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The European Union and the People$
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Mette Elise Jolly

Print publication date: 2007

Print ISBN-13: 9780199213078

Published to Oxford Scholarship Online: September 2007

DOI: 10.1093/acprof:oso/9780199213078.001.0001

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The demos

The demos

Chapter:
(p.61) 3 The demos
Source:
The European Union and the People
Author(s):

Mette Elise Jolly

Publisher:
Oxford University Press
DOI:10.1093/acprof:oso/9780199213078.003.0003

This chapter opens with a theoretical analysis of the concept of democracy with the emphasis on two questions, ‘What does it mean to rule?’ and ‘Who are the people?’ Whilst the introduction of EU citizenship has created a demos in legal terms it is argued that this demos has no social side because the European civic atmosphere continues to be characterized by relatively low levels of transnational solidarity and identification. In other words, technically there may be a European demos but it is only a demos ‘on paper’. On the basis of the discussion, it is concluded that it makes sense to distinguish between two sides of the social demos, the ethno-cultural side (history, language, political habits, ethnicity, and religion) and the subjective-emotional side (personal feelings of identity and solidarity). Although the former is often seen as a prerequisite for the latter, it may be possible to identify common values or wishes across European states, which can justify some level of supranational EU government.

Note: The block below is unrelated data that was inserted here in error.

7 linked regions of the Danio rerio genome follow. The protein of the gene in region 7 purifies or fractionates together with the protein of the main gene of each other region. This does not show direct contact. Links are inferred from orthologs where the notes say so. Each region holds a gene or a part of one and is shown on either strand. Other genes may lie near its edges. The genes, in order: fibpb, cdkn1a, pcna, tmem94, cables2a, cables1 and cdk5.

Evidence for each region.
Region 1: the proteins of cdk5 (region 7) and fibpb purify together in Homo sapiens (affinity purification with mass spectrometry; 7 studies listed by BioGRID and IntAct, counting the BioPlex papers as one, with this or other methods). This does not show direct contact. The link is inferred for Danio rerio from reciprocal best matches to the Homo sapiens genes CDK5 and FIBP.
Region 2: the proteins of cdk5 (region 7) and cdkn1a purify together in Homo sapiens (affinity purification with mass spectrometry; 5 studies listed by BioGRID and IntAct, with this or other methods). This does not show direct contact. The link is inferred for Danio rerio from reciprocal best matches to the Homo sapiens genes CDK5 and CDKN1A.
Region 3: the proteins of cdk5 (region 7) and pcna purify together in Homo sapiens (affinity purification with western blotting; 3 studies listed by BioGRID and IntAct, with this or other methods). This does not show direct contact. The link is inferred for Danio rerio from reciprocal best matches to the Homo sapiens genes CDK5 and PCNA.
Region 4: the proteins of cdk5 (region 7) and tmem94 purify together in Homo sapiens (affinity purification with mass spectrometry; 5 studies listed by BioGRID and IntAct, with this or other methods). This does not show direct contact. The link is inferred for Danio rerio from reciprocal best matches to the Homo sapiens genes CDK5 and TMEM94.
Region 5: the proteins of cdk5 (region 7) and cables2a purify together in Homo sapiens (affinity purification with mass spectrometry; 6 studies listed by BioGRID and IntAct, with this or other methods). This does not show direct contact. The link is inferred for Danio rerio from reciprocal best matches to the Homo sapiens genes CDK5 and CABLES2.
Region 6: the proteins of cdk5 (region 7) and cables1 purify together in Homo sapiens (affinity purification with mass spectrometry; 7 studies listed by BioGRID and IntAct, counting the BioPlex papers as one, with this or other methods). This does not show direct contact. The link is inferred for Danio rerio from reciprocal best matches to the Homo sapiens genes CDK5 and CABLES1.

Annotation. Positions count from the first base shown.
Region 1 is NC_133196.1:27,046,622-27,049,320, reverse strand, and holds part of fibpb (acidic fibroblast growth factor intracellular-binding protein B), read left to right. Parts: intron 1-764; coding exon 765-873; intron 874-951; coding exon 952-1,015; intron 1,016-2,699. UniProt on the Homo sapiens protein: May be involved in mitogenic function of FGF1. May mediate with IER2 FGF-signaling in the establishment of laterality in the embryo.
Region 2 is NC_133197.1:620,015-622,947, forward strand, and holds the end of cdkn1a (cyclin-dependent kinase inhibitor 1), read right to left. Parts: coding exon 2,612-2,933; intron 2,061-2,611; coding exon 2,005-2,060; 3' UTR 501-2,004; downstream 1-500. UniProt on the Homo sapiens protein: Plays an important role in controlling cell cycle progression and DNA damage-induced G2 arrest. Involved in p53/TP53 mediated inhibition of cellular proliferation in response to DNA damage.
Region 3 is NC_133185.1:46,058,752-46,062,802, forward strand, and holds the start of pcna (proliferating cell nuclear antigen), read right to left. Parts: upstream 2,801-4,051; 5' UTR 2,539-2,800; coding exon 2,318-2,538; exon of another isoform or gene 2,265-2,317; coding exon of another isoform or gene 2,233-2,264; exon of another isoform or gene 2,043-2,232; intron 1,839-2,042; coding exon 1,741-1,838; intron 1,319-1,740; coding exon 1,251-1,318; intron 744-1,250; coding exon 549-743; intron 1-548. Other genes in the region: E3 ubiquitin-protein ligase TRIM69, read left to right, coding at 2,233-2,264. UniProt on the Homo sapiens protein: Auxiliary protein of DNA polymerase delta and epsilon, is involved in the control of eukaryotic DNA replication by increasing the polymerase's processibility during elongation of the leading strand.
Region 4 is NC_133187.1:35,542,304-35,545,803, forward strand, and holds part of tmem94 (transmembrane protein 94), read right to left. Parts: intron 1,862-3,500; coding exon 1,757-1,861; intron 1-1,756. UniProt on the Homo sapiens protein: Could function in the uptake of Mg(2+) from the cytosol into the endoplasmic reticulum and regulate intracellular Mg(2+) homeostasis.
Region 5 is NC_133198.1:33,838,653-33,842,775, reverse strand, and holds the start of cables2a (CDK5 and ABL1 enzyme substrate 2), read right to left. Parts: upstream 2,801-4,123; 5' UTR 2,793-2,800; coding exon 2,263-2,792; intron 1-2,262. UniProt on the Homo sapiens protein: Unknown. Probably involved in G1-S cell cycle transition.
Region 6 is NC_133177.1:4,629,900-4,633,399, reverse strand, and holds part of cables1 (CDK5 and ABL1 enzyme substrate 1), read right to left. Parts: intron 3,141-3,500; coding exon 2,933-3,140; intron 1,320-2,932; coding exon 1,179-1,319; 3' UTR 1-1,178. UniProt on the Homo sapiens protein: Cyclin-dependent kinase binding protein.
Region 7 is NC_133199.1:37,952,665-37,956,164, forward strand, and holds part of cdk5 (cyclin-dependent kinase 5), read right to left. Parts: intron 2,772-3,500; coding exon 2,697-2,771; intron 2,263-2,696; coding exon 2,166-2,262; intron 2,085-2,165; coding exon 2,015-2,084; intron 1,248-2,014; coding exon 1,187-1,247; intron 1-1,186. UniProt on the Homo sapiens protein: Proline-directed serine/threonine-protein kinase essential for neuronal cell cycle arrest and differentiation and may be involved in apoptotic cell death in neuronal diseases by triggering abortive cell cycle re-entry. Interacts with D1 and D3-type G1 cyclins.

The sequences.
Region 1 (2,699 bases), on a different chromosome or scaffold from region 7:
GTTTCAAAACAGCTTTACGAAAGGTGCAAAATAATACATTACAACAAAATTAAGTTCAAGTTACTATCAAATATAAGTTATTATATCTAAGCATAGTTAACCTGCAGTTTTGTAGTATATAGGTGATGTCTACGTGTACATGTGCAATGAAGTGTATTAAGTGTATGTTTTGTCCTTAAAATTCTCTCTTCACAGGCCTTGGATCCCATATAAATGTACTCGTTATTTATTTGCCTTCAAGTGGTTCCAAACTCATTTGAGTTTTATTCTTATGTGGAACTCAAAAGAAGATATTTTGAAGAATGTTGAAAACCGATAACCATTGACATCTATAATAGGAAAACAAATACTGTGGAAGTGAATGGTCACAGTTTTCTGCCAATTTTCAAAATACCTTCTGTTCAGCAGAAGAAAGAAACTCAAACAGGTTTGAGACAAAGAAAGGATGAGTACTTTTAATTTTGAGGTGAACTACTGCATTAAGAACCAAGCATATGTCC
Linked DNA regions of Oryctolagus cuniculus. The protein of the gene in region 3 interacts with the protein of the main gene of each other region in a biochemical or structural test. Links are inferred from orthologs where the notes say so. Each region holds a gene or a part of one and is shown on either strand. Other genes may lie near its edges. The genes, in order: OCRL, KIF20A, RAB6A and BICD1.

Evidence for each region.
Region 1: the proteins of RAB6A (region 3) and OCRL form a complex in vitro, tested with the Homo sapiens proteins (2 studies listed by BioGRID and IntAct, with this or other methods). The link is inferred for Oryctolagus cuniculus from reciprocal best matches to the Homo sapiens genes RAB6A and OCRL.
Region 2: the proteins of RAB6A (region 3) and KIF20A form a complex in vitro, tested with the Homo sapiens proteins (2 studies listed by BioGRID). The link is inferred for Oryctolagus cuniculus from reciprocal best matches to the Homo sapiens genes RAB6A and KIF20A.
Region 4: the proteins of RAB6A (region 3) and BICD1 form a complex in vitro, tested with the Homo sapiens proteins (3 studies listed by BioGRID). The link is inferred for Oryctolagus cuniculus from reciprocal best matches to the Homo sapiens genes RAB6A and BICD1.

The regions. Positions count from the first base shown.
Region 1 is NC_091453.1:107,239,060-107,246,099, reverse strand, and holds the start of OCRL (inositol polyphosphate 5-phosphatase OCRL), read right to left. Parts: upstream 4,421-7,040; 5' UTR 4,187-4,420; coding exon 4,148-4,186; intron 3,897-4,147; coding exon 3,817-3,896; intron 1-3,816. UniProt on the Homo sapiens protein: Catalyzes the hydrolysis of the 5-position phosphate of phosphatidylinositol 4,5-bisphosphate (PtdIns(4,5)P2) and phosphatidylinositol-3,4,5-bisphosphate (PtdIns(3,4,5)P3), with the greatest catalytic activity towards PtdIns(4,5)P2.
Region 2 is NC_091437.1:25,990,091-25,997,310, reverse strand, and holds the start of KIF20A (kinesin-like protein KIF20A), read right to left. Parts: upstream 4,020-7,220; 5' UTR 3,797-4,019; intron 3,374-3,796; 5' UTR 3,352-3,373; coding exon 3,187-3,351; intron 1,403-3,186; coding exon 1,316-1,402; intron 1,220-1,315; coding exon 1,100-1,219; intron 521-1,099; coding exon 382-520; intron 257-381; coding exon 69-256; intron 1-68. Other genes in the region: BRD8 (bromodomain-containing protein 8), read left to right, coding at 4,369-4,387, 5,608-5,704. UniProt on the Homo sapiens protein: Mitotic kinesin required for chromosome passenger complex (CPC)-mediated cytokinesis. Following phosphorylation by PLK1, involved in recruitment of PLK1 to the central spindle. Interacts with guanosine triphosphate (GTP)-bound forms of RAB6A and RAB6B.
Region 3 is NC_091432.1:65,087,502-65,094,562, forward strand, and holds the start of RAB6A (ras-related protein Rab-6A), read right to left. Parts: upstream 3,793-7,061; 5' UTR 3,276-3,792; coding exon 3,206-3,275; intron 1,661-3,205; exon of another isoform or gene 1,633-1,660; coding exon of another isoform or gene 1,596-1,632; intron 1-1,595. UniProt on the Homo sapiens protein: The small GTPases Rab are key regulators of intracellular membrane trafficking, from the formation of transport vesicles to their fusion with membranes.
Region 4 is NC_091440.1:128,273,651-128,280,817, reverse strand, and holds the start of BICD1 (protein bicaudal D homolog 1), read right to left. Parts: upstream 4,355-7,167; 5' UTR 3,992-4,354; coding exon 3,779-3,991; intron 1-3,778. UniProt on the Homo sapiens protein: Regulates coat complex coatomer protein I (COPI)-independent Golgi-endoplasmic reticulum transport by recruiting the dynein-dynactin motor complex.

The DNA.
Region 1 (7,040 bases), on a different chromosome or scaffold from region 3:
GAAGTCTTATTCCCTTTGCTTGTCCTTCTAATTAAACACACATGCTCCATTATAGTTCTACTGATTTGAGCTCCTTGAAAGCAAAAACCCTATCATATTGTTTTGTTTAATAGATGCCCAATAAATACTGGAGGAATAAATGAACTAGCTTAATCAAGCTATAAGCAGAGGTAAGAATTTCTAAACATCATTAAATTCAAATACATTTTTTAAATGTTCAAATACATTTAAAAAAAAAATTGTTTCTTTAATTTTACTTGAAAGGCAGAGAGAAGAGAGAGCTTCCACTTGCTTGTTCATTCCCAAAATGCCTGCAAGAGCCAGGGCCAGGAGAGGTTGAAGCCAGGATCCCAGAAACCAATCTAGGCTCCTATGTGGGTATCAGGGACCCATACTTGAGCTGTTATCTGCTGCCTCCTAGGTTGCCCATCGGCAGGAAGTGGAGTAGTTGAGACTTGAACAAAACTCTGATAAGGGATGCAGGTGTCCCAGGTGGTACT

Keywords:   democratic theory, legitimacy, rule, people, identity, governance vs. government, citizenship, rights, solidarity

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